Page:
Police Station Story
By John Deming, Atlantic News Staff Writer
Atlantic News, Friday, January 7, 2005
HAMPTON | When the musty, cramped police station that had been used until late 2004 was built in 1963, it was supposed to be a temporary structure, according to Hampton Police Chief Bill Wrenn.
Temporary, it seems, meant 41 years.
"There's mold," Wrenn says. "People were getting sinus infections."
The difference is such a colossal improvement over the old facility, that "upgrade" would be an understatement. The new facility on Ashworth Avenue towers over the old one, which at first glance, seems like it can fit in the new building's lobby.
"People would see the old one and probably think, 'What a crappy building, this must be a crappy police department,'" comments Wrenn.
Like any department, they held roll call every morning — except they had to do it in the break room. The new building's break room has several tables, a sink and a refrigerator — and is about a quarter of the size of the new squad room, which is designated for roll call and has several computers set up for officers to fill out reports.
This is one of innumerable improvements.
"You could fit six of the old building into the new one," Wrenn says.
The sparkling new cell block facility is also ripe with efficiency. Both the juvenile and adult cell blocks are designed to keep prisoners apart — and officers safe when conducting interviews.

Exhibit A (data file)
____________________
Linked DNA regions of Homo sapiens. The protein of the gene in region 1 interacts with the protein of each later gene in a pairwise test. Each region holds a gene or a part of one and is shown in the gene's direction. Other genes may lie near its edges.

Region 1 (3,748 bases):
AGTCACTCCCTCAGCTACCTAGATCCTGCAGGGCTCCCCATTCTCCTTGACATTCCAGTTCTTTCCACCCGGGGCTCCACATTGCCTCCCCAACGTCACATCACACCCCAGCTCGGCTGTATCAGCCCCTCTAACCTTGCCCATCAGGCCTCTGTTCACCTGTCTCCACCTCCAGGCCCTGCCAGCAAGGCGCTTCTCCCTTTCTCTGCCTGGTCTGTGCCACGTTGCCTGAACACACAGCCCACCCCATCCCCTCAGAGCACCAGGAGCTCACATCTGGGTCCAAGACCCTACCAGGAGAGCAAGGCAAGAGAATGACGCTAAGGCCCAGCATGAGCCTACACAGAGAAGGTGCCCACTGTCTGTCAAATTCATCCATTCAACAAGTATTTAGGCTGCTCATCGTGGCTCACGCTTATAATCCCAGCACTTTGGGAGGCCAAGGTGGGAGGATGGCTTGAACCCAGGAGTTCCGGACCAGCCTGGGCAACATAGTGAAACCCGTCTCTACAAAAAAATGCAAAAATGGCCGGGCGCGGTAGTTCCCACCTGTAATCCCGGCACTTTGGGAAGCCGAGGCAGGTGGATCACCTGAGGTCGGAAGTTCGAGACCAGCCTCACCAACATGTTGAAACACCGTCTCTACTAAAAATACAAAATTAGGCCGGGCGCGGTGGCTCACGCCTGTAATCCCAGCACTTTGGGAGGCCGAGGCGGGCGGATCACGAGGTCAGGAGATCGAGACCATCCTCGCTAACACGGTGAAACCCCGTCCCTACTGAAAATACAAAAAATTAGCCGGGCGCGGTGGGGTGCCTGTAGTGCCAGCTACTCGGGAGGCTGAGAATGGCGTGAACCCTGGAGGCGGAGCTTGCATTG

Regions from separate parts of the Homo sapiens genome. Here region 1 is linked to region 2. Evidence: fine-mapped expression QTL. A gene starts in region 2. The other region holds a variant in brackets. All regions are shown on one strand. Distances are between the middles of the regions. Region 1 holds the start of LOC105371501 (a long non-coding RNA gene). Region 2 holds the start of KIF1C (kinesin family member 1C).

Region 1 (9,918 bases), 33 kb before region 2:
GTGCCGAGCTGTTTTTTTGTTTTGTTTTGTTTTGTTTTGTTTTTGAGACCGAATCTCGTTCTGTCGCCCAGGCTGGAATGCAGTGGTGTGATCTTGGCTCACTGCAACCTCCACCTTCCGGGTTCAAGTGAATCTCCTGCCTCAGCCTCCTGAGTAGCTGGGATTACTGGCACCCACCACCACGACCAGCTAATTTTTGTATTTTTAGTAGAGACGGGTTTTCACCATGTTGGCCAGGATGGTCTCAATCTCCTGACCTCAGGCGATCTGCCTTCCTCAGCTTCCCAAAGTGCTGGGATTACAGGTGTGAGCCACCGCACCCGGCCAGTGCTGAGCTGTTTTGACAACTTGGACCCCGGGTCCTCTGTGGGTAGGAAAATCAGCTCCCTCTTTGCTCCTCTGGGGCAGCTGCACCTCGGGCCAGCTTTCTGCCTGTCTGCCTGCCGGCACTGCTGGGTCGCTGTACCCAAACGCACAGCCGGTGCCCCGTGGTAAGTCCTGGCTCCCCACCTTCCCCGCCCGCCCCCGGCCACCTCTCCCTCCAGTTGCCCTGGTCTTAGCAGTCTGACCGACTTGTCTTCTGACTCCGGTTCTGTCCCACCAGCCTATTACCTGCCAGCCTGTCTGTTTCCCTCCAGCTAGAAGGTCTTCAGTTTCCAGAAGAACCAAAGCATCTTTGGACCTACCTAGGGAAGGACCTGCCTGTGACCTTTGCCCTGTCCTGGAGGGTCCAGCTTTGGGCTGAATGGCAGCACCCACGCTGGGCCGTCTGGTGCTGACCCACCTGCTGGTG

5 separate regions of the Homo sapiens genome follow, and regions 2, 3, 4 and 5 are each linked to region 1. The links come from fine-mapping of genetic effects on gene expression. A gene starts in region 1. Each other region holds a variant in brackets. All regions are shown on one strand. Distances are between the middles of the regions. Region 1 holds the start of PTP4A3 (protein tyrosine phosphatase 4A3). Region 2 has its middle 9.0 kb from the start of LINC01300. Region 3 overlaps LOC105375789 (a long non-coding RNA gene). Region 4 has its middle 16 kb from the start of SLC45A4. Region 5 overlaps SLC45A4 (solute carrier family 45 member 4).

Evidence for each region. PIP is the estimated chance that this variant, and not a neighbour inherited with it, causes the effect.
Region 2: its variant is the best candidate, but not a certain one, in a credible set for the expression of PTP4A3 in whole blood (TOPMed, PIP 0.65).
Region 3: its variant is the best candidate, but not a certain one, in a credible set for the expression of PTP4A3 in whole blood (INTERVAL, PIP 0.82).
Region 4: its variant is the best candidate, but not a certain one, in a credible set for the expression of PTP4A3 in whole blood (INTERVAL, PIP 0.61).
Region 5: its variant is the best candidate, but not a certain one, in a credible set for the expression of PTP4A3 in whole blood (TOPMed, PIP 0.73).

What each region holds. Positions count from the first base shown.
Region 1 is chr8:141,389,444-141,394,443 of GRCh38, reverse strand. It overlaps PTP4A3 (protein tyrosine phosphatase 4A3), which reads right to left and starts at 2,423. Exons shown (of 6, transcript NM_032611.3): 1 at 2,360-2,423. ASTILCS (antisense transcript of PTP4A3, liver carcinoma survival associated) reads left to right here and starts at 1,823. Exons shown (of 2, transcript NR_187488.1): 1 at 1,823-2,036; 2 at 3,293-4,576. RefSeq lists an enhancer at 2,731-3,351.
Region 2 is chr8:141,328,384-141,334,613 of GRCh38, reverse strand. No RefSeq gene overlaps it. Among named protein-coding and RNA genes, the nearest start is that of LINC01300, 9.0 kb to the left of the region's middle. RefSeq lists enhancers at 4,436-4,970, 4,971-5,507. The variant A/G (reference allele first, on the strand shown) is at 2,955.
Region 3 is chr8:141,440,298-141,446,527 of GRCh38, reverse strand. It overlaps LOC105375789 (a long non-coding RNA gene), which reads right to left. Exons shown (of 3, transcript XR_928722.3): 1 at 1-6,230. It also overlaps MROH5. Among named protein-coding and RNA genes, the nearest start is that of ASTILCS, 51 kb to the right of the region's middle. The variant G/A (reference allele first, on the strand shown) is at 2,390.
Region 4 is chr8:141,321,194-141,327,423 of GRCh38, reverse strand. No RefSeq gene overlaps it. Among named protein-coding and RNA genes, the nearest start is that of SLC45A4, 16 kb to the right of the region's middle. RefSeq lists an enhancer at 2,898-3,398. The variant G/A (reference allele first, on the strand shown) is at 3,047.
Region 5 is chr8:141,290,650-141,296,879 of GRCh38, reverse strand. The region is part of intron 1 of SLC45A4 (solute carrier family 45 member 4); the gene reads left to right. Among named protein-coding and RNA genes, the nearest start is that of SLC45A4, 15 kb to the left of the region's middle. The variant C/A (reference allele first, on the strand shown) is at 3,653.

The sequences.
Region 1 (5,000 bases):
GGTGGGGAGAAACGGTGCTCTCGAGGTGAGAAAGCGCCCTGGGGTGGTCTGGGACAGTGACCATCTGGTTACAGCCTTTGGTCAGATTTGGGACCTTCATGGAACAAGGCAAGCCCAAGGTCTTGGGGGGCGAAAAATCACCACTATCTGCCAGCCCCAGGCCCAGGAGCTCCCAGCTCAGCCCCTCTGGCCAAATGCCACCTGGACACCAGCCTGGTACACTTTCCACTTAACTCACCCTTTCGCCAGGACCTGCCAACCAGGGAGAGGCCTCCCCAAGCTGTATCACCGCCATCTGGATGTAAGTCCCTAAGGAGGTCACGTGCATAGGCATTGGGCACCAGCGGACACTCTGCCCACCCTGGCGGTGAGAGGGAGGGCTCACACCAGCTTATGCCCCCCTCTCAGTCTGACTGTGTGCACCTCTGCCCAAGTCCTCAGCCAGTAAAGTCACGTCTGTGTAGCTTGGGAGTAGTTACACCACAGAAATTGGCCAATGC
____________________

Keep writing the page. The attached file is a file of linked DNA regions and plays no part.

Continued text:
Among the many features are external flushes for the toilets — meaning a prisoner cannot flush the toilet in a cell.
"It's a very slim possibility," Wrenn says, "but just in case someone tried to flush drugs after hiding them in a body cavity."
So, they though of everything.
"We gave all the ideas to architects," says Wrenn. "We had numerous meetings with them going over the flow of the building."
But the new police station is not only an improvement over the old facility — it is such a modern facility that it rivals almost any station out there.
"There are a lot of things in this building you won't find anywhere else," Wrenn says. "We tried to think of everything. There isn't much we can't do."
Entering the lobby of the old facility, a person wound up in a cramped little hallway with dirty brick walls and one chair in the corner.
But if you get through the front doors of the new building — which requires security clearance — you're in a wide open room with a high ceiling, two desks, benches and marble floor that holds a mirror shine.
And connected to the lobby is an interview room in which police can talk with anyone who comes through the door while maintaining the security of the facility, Wrenn says.
Once you pass through the lobby — provided you have an electronic ID card — there is a set of stairs, and the building is divided into two levels. Among the functions in the upper level are the administrative offices, the training room and the squad room. The lower level contains the cell block, the locker rooms and laboratories.